- The Washington Times - Monday, October 23, 2006

DETROIT — For the first time in decades, baseball won’t have even a hint of worry about a work stoppage once the sport’s collective bargaining agreement expires. Owners and players have struck a tentative, five-year labor deal months ahead of their deadline, the Associated Press reported yesterday.

Intense negotiations wrapped up late Friday and Saturday in New York, and though the deal won’t be formally announced until later this week, it appears all but finalized.

“Good,” St. Louis Cardinals manager Tony La Russa said before the start of Game 2 of the World Series last night at Comerica Park. “I think we’re all for certainty and not going through a winter of wondering what’s going to be going on. So I applaud the powers with the union and the MLB. It helps us go about our business.”

Baseball’s current labor agreement, signed in 2002, expires Dec. 19. Negotiators for both sides, though, wasted little time agreeing to a new deal, and it appears there will be few major changes.

The previous contract, which was signed Aug. 30, 2002, just hours before the players were set to strike, was hailed for the radical changes it sparked. For the first time in baseball history, big-market teams were subject to significant revenue sharing and a luxury tax, and the results have been dramatic.

The Cardinals or Detroit Tigers, who opened the season ranked 11th and 14th, respectively, in payroll, will become the seventh club to win the World Series in the last seven years. The high-spending New York Yankees, after winning four championships in a five-year stretch, haven’t won a title since 2000.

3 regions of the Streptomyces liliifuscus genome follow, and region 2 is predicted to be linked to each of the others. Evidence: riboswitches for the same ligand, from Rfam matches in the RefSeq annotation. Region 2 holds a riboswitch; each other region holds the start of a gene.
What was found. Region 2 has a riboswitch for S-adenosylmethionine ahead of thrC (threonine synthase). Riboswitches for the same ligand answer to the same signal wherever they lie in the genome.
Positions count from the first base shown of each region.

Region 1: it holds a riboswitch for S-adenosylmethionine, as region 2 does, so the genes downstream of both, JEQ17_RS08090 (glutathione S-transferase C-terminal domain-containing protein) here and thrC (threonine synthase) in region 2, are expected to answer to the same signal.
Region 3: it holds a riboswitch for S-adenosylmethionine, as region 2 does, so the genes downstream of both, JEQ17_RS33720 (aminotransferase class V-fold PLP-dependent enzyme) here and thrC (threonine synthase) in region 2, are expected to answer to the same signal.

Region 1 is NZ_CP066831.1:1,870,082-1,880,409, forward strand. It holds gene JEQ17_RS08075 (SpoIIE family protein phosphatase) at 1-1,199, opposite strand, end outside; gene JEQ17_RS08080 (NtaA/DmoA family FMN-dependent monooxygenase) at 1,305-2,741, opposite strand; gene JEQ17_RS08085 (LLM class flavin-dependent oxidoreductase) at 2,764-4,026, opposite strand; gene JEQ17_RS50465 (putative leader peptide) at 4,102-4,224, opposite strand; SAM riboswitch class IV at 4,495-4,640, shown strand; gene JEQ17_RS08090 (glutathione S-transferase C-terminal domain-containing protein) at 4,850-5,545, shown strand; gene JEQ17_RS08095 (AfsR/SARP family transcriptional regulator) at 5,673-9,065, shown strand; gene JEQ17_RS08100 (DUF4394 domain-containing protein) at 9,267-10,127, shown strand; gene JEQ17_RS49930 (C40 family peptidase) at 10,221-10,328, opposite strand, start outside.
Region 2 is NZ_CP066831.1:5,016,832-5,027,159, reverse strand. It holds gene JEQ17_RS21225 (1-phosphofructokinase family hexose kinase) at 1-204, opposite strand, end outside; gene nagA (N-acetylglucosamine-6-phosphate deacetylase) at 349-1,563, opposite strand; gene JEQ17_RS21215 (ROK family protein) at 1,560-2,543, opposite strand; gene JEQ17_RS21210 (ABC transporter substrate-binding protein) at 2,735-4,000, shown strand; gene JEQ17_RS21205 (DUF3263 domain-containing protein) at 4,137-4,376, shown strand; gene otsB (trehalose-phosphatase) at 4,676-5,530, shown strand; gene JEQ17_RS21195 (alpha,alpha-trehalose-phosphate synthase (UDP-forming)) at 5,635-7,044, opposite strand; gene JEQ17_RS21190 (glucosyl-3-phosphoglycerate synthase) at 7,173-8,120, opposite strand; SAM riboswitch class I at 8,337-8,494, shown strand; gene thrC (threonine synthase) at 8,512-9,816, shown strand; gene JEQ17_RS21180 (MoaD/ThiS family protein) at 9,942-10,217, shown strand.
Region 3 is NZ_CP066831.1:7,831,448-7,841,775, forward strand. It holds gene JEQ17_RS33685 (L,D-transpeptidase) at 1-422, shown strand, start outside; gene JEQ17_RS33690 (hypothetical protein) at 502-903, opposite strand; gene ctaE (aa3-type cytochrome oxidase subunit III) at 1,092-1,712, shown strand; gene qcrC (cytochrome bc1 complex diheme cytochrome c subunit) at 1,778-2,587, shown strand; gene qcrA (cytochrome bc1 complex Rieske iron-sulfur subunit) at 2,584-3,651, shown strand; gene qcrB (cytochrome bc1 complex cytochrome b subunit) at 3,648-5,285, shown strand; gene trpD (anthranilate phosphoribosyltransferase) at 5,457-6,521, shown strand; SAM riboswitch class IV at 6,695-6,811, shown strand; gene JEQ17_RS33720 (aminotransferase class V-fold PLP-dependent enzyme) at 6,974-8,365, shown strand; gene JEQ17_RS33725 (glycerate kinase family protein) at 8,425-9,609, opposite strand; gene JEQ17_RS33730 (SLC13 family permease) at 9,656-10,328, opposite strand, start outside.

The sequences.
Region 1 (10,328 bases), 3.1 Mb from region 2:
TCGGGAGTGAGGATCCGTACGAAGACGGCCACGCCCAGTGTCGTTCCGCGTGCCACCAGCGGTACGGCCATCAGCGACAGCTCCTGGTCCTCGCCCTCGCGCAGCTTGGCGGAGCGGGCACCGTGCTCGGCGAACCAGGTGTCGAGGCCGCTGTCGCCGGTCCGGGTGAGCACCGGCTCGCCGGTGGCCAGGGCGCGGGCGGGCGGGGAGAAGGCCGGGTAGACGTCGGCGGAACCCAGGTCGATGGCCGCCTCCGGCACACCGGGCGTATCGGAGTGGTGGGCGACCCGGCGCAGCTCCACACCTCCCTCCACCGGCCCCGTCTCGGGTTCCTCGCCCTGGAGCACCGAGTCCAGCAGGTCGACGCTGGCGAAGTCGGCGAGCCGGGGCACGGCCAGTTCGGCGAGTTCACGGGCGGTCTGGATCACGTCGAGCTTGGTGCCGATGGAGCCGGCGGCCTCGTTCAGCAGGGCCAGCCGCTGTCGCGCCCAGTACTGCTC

“Baseball is at an all-time high point right now,” Tigers outfielder Craig Monroe said. “You’ve got low-market teams doing well and different teams winning every year. Getting this done couldn’t have come at a better time.”

Because the sport has thrived on the field and at the bank — commissioner Bud Selig recently estimated baseball would produce $5.2billion in revenue this year, up $1.6billion from 2001 — there was little reason to believe this round of negotiations would be arduous. Unlike in the past, when Selig and union head Donald Fehr routinely badmouthed each other during competing press conferences, these talks were held out of the public eye.

It had become clear in recent days that the two sides were on the verge of a deal with never a thought of a possible work stoppage. Baseball’s last three negotiations (1990, 1994 and 2002) all went down to the wire, with owners locking out players during spring training in 1990 and the 1994 players strike wiping out the World Series for the first time in history.

Clearly, owners and players alike understood how important it was to prevent a similar scenario this time around. Assuming it’s approved in the next few days, the new agreement will run through 2011.

“I think it shows that both sides are willing to come to the table and realize that whatever it takes to get it done might [be] whatever is best for the game,” Cardinals player representative Braden Looper said. “I think that both sides realize [there should be] give-and-take on some things here and there, and for the betterment of the game it will get worked out.”

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